U.S. Markets open in 3 hrs 43 mins

38% of Americans Are Wildly Underestimating the Cost of Retirement

Kailey Fralick, The Motley Fool

Even with a detailed retirement plan, your retirement savings estimate is always a number to be proved adequate (or not) in the course of time. The many guesses involved in creating a retirement plan lead a lot of people to essentially choose a number at random, but this is almost always a bad choice. You could end up saving too much and depriving yourself of enjoying activities and items you missed out on -- or worse, you could end up saving too little and running out of funds long before you reach life's finish line.

The latter scenario is more common than many realize. A recent American Advisors Group (AAG) survey reveals that many people are dangerously far off the mark when it comes to estimating their retirement costs. Surprisingly, 38% of people surveyed believed they would need less than $250,000 to retire comfortably, while 7% thought they would need less than $25,000. So how different are these estimates from reality? Let's take a look.

Mature woman removing a blindfold.

Image source: Getty Images.

The real cost of retirement

There is no magic number for retirement savings because everyone has different lifestyles, life expectancies, and goals for their retirement. But even if we just look at averages, we can see how off base the above estimates are.

The average household headed by an adult 65 or older spends about $50,000 per year, according to the latest Bureau of Labor Statistics data. Life expectancy varies, but the average 65-year-old retiring today has a one in three chance of living past 90 and a one in seven chance of living past 95, according to the Social Security Administration. Americans also vary in their preferred retirement ages, but a recent Gallup poll places the average retirement age at around 61. So for the sake of this example, let's assume a 30-year retirement.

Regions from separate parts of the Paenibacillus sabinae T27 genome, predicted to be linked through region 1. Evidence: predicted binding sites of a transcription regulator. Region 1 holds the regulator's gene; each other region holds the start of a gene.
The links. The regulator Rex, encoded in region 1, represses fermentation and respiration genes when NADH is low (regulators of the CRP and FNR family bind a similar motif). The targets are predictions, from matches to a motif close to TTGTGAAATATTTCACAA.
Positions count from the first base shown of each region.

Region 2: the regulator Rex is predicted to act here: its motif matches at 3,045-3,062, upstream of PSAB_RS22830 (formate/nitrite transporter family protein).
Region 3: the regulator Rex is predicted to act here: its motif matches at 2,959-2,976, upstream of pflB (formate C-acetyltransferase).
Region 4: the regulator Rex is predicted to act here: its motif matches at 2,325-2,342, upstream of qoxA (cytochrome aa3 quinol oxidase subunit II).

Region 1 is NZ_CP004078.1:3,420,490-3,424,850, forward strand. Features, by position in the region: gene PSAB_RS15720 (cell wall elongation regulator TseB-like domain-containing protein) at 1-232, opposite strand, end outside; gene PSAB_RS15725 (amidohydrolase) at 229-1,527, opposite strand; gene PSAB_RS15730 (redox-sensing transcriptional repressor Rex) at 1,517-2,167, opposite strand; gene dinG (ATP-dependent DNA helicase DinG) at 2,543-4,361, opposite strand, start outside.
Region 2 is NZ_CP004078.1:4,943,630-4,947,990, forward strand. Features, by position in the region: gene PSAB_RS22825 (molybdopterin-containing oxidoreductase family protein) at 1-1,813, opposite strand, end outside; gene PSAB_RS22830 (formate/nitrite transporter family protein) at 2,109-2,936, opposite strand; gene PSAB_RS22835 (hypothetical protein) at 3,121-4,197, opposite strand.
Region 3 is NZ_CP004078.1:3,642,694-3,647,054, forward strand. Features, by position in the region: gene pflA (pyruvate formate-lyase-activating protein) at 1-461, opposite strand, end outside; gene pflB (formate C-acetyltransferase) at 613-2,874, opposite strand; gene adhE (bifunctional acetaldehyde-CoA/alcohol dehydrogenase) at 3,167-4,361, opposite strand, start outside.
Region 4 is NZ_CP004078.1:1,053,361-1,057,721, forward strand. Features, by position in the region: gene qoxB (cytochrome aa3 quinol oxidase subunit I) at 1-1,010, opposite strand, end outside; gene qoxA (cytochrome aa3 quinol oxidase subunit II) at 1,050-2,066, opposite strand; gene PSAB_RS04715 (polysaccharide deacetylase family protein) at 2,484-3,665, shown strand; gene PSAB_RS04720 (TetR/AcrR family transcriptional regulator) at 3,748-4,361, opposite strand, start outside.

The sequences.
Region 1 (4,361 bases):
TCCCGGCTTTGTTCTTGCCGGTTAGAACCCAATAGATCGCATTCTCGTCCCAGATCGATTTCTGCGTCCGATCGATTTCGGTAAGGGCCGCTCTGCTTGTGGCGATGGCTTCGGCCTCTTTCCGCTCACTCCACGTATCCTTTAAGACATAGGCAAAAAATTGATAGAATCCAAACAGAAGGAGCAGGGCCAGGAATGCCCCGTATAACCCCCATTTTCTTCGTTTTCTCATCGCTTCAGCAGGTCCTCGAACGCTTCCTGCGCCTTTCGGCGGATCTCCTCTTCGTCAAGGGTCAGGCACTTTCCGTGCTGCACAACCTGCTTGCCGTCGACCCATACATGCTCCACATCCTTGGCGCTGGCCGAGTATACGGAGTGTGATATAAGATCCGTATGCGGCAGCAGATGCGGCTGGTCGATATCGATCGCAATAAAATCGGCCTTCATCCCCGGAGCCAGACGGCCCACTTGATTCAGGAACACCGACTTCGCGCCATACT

When we multiply our $50,000 average annual expenses by 30 years, adding 3% annually for inflation, we end up with a total retirement cost of a little less than $2.4 million. But you don't have to save all of this yourself; Social Security will cover some of it. The average Social Security benefit as of July 2019 is $1,472 per month, or $17,664 per year. Over 30 years, this adds up to about $530,000. Subtracting this from our total, we end up with a cost of $1.87 million. If there are two former workers in the household, you'll probably get some more from Social Security, and if you're eligible for a pension or 401(k) match, that could further reduce the amount you need to save on your own.

But unless you expect to live a short life, work in retirement, or live very frugally, it's unlikely you'll be able to get by on less than $1 million. The 7% who think they'll need less than $25,000 might be surprised to find that doesn't even last them one year. And $250,000 could run out in less than a decade unless you have additional sources of income in retirement to supplement your savings.

How to create a personalized retirement plan

The example above is based on averages, but if you want to estimate how much you'll spend in retirement, you can follow the same steps. Estimate your retirement length by subtracting your planned retirement age from your presumed life expectancy. Then determine your estimated annual expenses in retirement, including housing, food, healthcare, and taxes. Use a retirement calculator to help you factor in inflation and figure out how much your current savings could grow between now and your retirement. Use a 5% or 6% annual rate of return to be conservative, though your actual rate of return could exceed this.

Your calculator should tell you how much your retirement will cost you in total and what you need to save per month to hit that goal. Subtract from these totals any money you expect from a pension, 401(k) match, or Social Security. (You can estimate your Social Security benefit by creating a my Social Security account and checking the IRS's prediction of your benefit.) The remainder is how much you must save on your own.

Try to save as much as your retirement plan recommends. If you can't, you have a few options. You can cut back your discretionary spending or increase your income so you can afford to save as much as you should. Or you can decrease your retirement costs by delaying your retirement, delaying claiming Social Security benefits, or reducing your retirement living expenses by scaling back your travel plans, for example.

No retirement plan is ever going to be perfect, but following the steps above will get you closer than taking a shot in the dark. Now's the time to start setting informed goals for your future.

More From The Motley Fool

The Motley Fool has a disclosure policy.

This article was originally published on Fool.com